with campus and local employers helps strengthen Berkeley’s
campus-community relations. Furthermore, our efforts
are contributing to successfully recruiting and retaining students from low income families. The program offers these
families a path to empowerment. They apply because they see an opportunity to fund their education. Having such a robust Work-Study program is an important factor in
maintaining the affordability of a UC Berkeley education for all. In terms of the rest of the UC system, we are yet again leading the way. UC Berkeley has the largest Work-Study program of all UC campuses. We account of 28% of all
Work-Study earnings in the system. This is where that $10 million earnings figure really comes into focus. Most importantly, the Work-Study program is helping students prepare
for their future careers in exposure to job opportunities,
build their networks, and understand how to be
a successful team player, not only with their colleagues, but also with the communities
in which they operate. This is why the Work-Study
program encourages students who receive federal financial assistance to participate in community
service activities that will benefit the nation and help foster a sense
of social responsibility and commitment to the community. One such program is BUILD, run out of Student Affairs
own Public Service Center. BUILD is one of the largest
reading programs in the East Bay with over 200 mentors. All of their wages are
paid through Work-Study. These mentors provide
one-to-one literacy support to 850 youth throughout our community, promoting learning and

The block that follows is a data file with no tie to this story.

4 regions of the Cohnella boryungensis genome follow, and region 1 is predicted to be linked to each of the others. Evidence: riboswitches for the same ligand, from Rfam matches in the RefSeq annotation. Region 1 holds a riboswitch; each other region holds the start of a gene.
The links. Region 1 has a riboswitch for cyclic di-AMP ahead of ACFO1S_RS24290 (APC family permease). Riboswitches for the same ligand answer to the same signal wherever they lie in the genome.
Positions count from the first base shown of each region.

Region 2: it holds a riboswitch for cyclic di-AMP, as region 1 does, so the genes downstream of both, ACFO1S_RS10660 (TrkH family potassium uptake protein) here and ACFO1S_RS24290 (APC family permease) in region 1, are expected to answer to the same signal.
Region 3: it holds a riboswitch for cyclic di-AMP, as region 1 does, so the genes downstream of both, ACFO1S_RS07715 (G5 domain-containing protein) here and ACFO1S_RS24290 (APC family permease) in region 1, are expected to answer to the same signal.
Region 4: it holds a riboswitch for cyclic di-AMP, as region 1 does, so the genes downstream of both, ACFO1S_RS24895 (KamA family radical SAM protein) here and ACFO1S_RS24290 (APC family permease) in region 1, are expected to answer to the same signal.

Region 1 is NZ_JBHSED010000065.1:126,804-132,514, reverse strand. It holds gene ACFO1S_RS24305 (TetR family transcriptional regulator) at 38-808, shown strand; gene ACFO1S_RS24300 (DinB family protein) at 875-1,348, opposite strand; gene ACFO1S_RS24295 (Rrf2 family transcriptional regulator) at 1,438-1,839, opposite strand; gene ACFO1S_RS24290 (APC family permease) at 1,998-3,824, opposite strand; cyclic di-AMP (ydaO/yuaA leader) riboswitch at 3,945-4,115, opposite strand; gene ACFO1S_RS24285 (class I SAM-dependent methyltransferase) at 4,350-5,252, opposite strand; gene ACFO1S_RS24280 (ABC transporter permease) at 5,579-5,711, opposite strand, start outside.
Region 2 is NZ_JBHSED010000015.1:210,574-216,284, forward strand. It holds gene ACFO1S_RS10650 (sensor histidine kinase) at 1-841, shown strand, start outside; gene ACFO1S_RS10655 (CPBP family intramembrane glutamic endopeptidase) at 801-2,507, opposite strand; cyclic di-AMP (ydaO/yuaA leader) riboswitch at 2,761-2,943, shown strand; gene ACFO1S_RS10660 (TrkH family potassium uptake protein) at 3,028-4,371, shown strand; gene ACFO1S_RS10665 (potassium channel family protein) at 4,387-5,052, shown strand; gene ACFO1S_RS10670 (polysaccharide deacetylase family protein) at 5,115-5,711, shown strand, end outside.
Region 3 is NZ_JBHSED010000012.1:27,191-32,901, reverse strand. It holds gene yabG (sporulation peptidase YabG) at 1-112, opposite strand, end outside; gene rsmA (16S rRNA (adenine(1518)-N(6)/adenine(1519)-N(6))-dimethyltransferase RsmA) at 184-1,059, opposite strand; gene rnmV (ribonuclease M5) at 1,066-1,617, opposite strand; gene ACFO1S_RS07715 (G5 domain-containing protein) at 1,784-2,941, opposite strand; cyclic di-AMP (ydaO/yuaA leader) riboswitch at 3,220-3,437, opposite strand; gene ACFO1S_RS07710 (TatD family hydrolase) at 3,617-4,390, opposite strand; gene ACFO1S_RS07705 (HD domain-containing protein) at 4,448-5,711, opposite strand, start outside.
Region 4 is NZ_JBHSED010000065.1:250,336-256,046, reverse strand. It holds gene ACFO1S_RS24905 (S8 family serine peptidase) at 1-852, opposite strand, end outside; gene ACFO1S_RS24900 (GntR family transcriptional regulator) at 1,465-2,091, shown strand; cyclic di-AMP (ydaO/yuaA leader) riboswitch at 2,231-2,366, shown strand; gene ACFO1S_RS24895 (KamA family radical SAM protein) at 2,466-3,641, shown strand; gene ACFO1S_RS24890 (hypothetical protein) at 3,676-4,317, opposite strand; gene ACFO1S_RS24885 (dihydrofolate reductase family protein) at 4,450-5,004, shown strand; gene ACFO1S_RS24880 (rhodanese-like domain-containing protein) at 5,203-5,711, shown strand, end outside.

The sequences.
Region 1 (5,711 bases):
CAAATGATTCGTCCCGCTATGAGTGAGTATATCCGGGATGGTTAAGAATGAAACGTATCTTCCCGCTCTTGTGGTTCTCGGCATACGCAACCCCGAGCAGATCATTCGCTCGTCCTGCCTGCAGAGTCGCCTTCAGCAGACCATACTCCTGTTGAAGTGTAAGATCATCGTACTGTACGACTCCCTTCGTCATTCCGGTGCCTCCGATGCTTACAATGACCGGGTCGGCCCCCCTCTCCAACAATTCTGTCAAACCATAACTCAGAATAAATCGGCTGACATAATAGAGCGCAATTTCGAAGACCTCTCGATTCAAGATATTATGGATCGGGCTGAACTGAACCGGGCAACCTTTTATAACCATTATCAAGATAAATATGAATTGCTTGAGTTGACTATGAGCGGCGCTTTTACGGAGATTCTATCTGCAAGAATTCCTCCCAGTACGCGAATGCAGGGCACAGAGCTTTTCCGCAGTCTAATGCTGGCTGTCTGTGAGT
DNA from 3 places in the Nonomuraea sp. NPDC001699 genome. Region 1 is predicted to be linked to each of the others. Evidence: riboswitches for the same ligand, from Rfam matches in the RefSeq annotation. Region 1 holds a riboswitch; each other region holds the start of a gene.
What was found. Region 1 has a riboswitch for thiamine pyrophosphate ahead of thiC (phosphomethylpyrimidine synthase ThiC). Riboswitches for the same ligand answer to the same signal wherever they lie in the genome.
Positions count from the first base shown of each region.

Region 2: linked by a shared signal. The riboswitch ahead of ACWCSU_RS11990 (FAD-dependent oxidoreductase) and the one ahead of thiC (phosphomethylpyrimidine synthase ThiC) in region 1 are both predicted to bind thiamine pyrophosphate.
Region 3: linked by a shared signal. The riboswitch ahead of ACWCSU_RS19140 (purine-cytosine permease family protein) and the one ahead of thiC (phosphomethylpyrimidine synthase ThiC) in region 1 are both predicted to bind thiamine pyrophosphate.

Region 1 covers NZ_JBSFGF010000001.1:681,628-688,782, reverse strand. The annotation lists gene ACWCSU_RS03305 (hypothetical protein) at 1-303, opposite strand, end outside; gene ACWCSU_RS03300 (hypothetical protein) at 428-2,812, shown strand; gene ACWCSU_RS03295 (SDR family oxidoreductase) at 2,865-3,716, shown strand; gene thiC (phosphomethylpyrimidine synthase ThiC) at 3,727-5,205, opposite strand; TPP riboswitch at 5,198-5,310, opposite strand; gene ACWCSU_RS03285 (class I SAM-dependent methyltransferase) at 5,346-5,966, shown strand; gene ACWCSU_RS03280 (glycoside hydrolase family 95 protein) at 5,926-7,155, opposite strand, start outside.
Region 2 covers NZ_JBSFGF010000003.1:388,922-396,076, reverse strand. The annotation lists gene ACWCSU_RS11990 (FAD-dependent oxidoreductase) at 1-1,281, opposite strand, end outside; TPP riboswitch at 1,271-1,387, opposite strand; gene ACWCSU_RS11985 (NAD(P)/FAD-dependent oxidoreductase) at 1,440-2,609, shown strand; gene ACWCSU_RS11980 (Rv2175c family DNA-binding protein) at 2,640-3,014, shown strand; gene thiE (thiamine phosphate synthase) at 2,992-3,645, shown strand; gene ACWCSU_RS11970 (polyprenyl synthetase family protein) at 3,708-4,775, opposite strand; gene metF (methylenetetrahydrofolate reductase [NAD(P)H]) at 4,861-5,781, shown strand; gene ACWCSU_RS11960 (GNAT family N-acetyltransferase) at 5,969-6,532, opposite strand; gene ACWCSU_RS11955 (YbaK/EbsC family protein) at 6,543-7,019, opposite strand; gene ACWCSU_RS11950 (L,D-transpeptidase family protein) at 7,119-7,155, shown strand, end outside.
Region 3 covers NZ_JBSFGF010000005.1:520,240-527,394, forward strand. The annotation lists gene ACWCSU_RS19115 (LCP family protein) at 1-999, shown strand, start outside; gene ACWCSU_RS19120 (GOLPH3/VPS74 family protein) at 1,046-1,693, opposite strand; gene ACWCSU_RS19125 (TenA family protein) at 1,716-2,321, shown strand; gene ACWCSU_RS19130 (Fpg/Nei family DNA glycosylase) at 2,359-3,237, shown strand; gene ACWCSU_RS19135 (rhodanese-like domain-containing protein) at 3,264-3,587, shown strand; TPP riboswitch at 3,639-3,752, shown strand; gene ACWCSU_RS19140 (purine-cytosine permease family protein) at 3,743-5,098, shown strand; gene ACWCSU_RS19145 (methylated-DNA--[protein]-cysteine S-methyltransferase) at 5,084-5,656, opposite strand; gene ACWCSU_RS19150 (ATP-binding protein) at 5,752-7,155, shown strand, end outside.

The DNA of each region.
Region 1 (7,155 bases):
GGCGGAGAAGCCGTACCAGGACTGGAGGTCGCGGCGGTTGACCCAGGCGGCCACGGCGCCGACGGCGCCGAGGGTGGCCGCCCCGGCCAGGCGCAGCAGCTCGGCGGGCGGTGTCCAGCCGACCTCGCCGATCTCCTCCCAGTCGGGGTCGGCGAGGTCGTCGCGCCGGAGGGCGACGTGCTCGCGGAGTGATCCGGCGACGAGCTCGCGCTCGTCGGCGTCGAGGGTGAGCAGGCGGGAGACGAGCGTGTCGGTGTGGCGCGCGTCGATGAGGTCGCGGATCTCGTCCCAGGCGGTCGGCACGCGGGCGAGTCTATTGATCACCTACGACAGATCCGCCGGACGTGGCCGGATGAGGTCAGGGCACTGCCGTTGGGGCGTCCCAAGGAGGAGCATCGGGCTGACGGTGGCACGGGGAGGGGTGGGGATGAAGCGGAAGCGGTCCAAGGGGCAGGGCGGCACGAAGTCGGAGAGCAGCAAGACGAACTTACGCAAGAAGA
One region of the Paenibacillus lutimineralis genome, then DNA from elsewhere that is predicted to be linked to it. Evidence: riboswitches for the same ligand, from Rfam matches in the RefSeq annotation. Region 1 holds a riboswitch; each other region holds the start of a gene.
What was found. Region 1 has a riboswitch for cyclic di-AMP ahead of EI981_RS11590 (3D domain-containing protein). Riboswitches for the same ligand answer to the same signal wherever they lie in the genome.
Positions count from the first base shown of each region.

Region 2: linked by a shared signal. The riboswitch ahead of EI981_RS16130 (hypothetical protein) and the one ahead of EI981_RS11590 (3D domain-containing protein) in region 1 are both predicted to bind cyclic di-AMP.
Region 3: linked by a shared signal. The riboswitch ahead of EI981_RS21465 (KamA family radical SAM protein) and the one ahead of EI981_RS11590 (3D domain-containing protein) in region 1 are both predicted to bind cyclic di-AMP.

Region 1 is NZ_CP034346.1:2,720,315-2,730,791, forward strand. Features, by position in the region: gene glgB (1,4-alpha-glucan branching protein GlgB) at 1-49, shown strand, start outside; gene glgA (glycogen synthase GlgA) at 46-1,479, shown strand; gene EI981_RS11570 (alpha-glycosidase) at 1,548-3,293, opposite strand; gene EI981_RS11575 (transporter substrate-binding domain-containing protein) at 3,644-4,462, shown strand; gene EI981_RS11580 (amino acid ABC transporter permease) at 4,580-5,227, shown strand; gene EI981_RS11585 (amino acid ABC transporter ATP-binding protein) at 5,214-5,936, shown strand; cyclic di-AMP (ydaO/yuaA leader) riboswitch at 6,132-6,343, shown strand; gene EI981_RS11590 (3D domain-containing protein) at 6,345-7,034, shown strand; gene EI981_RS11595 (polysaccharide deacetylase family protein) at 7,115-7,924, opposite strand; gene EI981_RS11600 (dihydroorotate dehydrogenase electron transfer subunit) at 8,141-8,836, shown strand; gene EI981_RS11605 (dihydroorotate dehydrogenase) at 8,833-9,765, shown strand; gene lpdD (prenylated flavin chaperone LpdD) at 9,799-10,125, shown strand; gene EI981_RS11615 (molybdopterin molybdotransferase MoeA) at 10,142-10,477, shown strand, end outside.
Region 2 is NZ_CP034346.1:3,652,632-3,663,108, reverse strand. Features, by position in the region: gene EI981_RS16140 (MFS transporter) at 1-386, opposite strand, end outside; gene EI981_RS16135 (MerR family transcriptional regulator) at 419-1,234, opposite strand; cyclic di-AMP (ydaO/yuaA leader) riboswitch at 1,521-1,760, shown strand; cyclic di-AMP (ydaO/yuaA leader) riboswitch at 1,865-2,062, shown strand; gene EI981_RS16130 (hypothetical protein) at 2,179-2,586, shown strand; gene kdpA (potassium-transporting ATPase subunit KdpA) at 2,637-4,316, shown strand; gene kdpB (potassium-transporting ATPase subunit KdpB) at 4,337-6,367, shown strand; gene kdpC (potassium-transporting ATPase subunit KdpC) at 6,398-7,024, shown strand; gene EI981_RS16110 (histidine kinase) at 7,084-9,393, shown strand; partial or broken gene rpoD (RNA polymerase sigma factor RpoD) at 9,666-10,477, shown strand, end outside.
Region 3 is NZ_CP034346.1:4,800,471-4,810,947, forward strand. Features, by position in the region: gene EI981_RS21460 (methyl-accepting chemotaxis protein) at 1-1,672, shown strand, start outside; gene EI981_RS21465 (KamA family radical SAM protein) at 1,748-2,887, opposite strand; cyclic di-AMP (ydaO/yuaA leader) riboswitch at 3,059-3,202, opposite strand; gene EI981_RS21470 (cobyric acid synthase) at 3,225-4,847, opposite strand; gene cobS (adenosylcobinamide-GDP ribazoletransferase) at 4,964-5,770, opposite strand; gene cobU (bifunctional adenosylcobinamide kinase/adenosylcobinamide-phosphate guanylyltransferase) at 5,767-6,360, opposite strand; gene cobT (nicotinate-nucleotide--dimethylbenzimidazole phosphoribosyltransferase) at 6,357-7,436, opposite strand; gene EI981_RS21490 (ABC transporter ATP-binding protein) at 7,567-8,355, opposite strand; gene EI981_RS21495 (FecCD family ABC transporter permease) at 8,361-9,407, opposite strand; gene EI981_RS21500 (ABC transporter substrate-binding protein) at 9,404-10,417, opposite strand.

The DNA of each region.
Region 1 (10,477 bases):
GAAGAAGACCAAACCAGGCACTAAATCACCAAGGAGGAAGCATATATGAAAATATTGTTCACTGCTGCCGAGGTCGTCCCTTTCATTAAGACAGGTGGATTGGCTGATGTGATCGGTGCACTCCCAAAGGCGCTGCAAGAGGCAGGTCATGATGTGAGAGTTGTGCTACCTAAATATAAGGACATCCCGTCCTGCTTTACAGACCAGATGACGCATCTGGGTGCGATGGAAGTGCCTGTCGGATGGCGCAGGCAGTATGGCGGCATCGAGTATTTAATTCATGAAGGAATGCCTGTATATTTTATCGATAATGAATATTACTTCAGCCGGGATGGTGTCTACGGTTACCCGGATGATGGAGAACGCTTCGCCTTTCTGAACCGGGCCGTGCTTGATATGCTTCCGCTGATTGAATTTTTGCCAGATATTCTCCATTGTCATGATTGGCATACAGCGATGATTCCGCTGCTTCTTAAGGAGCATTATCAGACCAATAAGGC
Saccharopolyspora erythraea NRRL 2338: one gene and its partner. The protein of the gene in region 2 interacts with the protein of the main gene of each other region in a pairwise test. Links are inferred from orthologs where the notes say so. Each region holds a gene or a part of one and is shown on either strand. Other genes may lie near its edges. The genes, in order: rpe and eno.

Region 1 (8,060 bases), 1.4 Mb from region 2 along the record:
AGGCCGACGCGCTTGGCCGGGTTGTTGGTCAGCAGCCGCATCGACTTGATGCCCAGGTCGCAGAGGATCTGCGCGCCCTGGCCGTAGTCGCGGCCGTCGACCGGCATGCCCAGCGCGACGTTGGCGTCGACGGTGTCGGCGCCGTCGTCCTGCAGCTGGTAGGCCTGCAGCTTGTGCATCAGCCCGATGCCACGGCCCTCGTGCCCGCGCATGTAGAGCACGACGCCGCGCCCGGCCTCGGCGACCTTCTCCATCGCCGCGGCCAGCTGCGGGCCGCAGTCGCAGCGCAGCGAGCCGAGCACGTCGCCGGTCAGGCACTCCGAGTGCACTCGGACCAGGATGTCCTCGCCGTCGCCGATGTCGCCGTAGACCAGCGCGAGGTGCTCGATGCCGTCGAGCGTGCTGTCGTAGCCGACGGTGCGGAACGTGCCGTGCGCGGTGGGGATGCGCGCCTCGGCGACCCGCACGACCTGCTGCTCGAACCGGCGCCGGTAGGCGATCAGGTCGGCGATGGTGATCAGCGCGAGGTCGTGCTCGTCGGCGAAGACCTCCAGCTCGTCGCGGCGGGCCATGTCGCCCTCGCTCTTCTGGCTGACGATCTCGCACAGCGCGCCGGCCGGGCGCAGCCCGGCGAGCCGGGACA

equitable access to education for kids from all backgrounds. UC Berkeley students
love working for BUILD, but you don’t have to take my word for it. – [Interviewer] Whenever you’re ready. – Okay, my name is Briana Mosley. I am a fourth year here at Cal and my major is social welfare and I have a minor in education. – [Interviewer] Nice, okay, and then why are you a BUILD director? – I’m a BUILD director because
I love working with kids. It’s something that
I’ve done my entire life and in BUILD we are able to
just brighten people’s days, brighten the kids’ days, and it’s just wonderful
to see the kids having fun and learning at the same time. – [Interviewer] Awesome,
okay, and why do you think BUILD is important? – BUILD is really important
because this education system, in a lot of ways, puts
marginalized voices down and so with BUILD we are really working on uplifting those narratives
and making sure that these kids have a really good time while learning and while being educated and have more of a positive connection to education as a whole. – [Interviewer] Is there anything else you wanna add about BUILD? – (laughing) Just that BUILD
is an incredible program. Honestly, I can’t imagine
my time here at Cal without doing BUILD. There’s no way to separate
those two experiences for me. BUILD has been such a
positive part of my life and I really hope that it’s just as positive of a part
of other people’s lives who are also in the program. – Hi, my name is Brian Ramirez. I’m a fourth year at UC Berkeley and I’m studying urban studies. – [Interviewer] Okay, first question is why are you in BUILD? – I’m in BULID because I like